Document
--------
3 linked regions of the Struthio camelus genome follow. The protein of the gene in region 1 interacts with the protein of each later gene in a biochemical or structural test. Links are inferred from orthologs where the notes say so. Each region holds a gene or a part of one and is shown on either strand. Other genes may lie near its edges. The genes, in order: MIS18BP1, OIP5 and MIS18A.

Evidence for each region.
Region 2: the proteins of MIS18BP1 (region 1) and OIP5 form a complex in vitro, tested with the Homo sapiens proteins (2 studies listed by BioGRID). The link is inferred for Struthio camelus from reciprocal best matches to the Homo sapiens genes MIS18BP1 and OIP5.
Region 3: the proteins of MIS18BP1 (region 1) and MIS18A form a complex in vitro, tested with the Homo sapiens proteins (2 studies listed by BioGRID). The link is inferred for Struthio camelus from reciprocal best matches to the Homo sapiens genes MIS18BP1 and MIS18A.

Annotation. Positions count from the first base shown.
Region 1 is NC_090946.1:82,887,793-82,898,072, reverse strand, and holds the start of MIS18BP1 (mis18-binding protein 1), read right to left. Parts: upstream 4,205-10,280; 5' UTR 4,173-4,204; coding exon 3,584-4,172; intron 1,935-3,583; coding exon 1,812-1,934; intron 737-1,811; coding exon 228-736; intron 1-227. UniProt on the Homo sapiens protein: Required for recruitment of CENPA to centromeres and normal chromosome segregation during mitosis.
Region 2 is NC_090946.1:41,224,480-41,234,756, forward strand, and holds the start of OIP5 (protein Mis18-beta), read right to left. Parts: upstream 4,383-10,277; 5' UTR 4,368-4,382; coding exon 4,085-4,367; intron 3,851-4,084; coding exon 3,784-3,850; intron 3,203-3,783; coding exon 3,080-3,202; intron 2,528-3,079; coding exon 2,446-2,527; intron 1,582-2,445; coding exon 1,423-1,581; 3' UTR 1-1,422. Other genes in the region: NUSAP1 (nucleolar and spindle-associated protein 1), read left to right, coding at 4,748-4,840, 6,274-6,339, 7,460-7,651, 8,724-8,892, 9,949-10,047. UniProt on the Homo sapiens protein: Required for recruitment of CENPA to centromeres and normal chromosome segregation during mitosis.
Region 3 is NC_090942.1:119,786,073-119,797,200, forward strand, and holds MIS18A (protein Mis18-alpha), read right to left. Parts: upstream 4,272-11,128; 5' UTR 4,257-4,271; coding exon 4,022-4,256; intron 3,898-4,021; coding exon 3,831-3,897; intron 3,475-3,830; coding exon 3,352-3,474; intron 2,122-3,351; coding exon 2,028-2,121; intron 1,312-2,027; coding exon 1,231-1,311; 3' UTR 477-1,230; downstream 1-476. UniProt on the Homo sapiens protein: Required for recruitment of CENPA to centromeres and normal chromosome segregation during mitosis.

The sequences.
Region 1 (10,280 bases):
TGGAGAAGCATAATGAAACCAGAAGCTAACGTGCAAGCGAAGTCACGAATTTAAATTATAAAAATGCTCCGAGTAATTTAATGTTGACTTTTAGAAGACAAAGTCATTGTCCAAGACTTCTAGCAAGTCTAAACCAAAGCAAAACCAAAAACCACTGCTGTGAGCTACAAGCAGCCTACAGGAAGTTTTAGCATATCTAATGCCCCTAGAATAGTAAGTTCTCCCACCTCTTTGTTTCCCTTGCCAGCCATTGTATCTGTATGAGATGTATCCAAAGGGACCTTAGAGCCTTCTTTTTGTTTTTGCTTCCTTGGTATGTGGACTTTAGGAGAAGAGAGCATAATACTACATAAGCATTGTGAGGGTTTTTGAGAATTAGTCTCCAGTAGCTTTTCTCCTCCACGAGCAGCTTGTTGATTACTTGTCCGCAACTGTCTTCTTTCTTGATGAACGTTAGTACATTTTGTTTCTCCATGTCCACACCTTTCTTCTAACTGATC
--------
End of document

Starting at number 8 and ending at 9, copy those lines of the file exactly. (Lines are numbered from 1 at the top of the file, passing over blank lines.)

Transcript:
Region 3 is NC_090942.1:119,786,073-119,797,200, forward strand, and holds MIS18A (protein Mis18-alpha), read right to left. Parts: upstream 4,272-11,128; 5' UTR 4,257-4,271; coding exon 4,022-4,256; intron 3,898-4,021; coding exon 3,831-3,897; intron 3,475-3,830; coding exon 3,352-3,474; intron 2,122-3,351; coding exon 2,028-2,121; intron 1,312-2,027; coding exon 1,231-1,311; 3' UTR 477-1,230; downstream 1-476. UniProt on the Homo sapiens protein: Required for recruitment of CENPA to centromeres and normal chromosome segregation during mitosis.

The sequences.